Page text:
Issue 3: Aug 19-25, 2017


Raising Hell in Arizona: At a rally in Phoenix, Trump delivered an unscripted, crowd-pleasing oration, complaining that (for example) the media is unfairly critical of him. Much of the media reacted by being critical of him. One conservative observer tweeted, “the CNN panel: every one is in disbelief. upset. angry. Translation: mission accomplished.”

Afghanistan Mini-surge: Trump announced in vague terms a new Afghanistan policy that reportedly will send an additional 4,000 troops to the 16-year-old war. The once-again Bannon-run accused Trump of a “flip-flop” that betrayed his “ ‘America First’ base.”

Donald vs. Mitch: The New York Times reported that Trump’s relationship with the Senate Majority Leader has deteriorated so much that the two men haven’t spoken in weeks.

Arpaio Pardon Pondered: In Phoenix Trump signaled, without explicitly saying, that he will pardon controversial former Maricopa County Sheriff Joe Arpaio, a fierce opponent of illegal immigration and fierce proponent of birtherism. CNN reported that the White House had prepared the paperwork for the pardon.




A (presumably scripted) exchange on the Aug 12 edition of the NPR show Wait, Wait, Don’t Tell Me:

Host, Peter Sagal: Ninety two percent of the counties in the path of that totality, complete darkness, voted for Trump. (Pause.) Which is ironic because the last thing in the world they wanted was to make America darker. (Laughter, applause.)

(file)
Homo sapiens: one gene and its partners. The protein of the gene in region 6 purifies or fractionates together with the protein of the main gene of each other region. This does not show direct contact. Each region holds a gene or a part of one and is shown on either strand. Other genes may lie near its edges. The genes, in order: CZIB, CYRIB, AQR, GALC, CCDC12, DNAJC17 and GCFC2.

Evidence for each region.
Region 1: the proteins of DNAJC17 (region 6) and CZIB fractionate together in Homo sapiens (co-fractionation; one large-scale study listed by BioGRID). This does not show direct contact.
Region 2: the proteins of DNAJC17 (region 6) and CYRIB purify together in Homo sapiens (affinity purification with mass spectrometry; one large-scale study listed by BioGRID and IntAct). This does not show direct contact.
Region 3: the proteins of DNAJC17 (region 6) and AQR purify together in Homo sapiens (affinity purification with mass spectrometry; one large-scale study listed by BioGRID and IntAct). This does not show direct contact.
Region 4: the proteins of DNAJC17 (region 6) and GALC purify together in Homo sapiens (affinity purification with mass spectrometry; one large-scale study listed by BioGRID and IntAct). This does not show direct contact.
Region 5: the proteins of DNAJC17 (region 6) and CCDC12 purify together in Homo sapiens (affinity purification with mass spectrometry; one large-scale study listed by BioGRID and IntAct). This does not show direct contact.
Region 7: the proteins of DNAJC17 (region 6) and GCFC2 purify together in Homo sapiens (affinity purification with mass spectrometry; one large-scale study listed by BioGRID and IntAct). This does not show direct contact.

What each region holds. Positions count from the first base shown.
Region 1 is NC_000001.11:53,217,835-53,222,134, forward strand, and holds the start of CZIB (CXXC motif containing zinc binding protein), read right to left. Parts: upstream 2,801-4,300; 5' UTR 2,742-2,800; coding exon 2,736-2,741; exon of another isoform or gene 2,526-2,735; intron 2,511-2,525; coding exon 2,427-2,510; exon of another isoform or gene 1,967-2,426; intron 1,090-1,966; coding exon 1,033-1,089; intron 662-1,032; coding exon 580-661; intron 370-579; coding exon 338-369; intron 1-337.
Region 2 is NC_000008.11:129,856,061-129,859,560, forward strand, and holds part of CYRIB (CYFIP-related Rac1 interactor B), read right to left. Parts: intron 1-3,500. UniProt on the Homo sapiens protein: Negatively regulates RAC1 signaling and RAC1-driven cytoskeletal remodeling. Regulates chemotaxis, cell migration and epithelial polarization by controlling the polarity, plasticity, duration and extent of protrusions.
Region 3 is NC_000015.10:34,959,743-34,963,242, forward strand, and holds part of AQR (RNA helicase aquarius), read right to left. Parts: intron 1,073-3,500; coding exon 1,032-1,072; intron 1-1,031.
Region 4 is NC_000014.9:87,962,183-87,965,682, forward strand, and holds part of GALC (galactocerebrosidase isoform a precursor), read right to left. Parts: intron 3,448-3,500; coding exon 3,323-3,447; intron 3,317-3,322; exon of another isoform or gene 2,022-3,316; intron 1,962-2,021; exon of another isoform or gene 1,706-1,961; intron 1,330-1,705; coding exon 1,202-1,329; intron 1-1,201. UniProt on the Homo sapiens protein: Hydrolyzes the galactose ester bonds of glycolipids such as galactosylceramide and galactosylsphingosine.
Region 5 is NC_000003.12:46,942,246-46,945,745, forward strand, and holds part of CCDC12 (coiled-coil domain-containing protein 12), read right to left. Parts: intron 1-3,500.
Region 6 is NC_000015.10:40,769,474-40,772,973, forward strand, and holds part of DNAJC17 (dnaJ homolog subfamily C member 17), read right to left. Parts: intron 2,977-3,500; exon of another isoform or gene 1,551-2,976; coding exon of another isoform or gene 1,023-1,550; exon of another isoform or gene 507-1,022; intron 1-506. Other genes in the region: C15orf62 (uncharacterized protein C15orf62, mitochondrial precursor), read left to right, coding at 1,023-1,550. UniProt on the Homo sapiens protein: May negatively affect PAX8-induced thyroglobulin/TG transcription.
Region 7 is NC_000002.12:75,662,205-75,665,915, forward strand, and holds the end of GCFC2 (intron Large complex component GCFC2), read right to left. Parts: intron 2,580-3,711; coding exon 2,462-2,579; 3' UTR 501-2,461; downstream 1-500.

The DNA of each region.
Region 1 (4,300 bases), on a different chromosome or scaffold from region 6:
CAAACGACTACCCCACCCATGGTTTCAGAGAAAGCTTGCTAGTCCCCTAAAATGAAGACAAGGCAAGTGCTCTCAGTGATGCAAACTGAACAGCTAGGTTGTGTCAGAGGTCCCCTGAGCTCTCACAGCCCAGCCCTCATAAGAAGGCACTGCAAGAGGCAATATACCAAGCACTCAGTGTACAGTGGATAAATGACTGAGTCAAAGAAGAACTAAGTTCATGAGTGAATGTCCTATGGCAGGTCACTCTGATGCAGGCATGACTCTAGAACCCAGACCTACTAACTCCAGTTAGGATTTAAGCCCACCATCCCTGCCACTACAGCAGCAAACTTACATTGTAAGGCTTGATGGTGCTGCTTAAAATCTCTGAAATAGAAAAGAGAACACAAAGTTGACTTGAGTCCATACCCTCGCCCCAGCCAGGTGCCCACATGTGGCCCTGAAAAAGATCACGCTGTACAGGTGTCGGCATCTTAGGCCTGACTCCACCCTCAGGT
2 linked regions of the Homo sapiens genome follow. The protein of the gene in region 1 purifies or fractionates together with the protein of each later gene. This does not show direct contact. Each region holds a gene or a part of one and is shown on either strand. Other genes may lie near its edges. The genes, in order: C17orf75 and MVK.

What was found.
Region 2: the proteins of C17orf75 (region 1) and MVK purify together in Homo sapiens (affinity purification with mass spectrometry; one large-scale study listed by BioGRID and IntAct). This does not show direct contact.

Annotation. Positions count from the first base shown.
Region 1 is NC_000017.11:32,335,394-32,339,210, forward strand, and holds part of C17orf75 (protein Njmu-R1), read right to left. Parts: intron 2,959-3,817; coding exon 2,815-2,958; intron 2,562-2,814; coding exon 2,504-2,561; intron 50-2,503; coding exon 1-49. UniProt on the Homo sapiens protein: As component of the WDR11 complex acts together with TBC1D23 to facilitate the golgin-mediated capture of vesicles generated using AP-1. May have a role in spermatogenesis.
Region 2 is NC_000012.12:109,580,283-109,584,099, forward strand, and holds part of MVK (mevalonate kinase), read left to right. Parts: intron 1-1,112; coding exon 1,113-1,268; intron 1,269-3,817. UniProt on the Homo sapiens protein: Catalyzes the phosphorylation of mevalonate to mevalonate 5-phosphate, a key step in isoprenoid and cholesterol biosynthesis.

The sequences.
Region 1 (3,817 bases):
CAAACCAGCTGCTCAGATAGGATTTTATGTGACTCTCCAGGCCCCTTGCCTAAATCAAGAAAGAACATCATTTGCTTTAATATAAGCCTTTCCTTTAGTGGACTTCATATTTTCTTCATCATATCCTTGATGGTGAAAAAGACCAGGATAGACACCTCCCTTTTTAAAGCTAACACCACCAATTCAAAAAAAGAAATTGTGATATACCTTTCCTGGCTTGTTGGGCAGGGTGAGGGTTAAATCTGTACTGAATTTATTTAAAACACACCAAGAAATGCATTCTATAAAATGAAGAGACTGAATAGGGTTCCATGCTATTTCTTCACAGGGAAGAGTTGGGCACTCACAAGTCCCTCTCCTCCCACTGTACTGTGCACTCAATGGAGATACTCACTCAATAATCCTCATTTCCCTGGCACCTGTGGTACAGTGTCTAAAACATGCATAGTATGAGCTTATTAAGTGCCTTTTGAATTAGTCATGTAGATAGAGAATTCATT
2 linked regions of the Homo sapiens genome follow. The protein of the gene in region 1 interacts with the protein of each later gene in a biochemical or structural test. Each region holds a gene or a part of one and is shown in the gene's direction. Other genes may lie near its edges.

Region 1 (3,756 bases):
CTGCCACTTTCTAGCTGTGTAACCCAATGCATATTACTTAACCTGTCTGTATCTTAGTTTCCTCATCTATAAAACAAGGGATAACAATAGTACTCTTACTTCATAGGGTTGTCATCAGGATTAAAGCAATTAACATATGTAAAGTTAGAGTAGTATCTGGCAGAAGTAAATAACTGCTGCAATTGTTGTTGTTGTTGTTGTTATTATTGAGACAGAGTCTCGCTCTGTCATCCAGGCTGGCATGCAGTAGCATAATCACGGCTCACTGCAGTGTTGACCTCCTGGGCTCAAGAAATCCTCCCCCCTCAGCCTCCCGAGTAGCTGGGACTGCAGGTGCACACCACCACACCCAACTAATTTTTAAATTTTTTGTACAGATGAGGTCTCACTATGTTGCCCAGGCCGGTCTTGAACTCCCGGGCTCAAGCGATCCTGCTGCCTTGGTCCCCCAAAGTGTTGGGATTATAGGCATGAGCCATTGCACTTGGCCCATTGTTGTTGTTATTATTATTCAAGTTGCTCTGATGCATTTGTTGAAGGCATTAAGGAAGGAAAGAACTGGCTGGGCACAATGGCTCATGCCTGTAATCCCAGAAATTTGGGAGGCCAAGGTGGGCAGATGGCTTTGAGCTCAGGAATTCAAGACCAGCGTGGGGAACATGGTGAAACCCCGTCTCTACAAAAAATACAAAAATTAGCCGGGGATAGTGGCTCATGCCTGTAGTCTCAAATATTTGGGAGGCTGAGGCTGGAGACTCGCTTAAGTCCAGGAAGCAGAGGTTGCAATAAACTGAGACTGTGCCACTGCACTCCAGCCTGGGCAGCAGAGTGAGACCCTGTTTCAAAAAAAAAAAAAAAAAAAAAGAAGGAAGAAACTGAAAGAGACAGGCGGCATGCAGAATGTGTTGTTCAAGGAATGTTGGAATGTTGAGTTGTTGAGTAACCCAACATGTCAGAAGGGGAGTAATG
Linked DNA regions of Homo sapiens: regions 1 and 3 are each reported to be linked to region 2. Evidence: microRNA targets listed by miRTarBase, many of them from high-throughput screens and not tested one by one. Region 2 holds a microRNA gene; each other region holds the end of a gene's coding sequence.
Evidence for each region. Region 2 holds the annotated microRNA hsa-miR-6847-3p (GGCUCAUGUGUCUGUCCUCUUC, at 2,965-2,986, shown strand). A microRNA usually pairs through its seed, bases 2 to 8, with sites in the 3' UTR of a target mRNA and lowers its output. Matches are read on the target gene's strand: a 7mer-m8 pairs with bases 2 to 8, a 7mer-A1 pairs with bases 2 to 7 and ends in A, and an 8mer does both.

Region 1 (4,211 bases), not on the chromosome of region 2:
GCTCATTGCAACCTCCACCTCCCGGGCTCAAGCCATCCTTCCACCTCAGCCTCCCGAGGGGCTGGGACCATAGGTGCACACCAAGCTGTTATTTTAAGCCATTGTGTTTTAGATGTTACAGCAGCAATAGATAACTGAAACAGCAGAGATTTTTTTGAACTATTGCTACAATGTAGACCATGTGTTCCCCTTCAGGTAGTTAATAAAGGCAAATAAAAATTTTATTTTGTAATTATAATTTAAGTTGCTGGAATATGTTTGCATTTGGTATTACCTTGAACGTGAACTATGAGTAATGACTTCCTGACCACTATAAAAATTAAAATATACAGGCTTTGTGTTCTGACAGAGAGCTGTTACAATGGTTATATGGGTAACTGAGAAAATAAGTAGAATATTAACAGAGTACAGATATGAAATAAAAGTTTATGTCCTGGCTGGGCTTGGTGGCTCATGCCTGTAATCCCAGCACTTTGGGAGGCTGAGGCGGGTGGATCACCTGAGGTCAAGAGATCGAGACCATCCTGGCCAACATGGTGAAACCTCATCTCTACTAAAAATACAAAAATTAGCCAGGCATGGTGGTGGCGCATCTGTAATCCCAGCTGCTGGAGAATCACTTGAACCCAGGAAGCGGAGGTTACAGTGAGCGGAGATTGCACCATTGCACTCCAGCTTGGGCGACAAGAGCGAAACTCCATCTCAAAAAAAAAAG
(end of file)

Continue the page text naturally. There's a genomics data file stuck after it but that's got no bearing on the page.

Guest panelist Alonzo Bodden: But they’re not worried about it because in their world the eclipse isn’t real. (Laughter.)

Sagal: That’s true.

Media Scold Memo to Peter Sagal: Donald Trump would not have as much support as he has if millions of people in Middle America weren’t convinced that coastal elites hold them in contempt—considering them, as a group, backward, bigoted, and stupid. Do with that information as you will.



Is it smart to punch Nazis? Peter SingerJesse Singal, and Ben Yee all made the case against the left embracing political street violence. Does this mean intellectuals on the left are starting to follow the lead of the Mindful Resistance Newsletter, which last week editorialized against antifa’s philosophy of initiating violence against fascists and white supremacists? Or is it mere coincidence? Mere coincidence. But a happy coincidence.

Michelle Goldberg profiled antifa activist Daryle Jenkins. Jenkins, who is African American, has helped talk people away from the world of white supremacists. And Farhad Manjoo wrote about applying lessons from the fight against online Islamist radicalization to American white supremacists.



2011 study found that American whites tend to view racism as a zero-sum game, “such that decreases in perceived bias against blacks over the past six decades are associated with increases in perceived bias against whites—a relationship not observed in blacks’ perceptions. Moreover, these changes in whites’ conceptions of racism are extreme enough that whites have now come to view anti-white bias as a bigger societal problem than anti-black bias.”

By Aryeh Cohen-Wade and Robert Wright with contributions from Philip Menchaca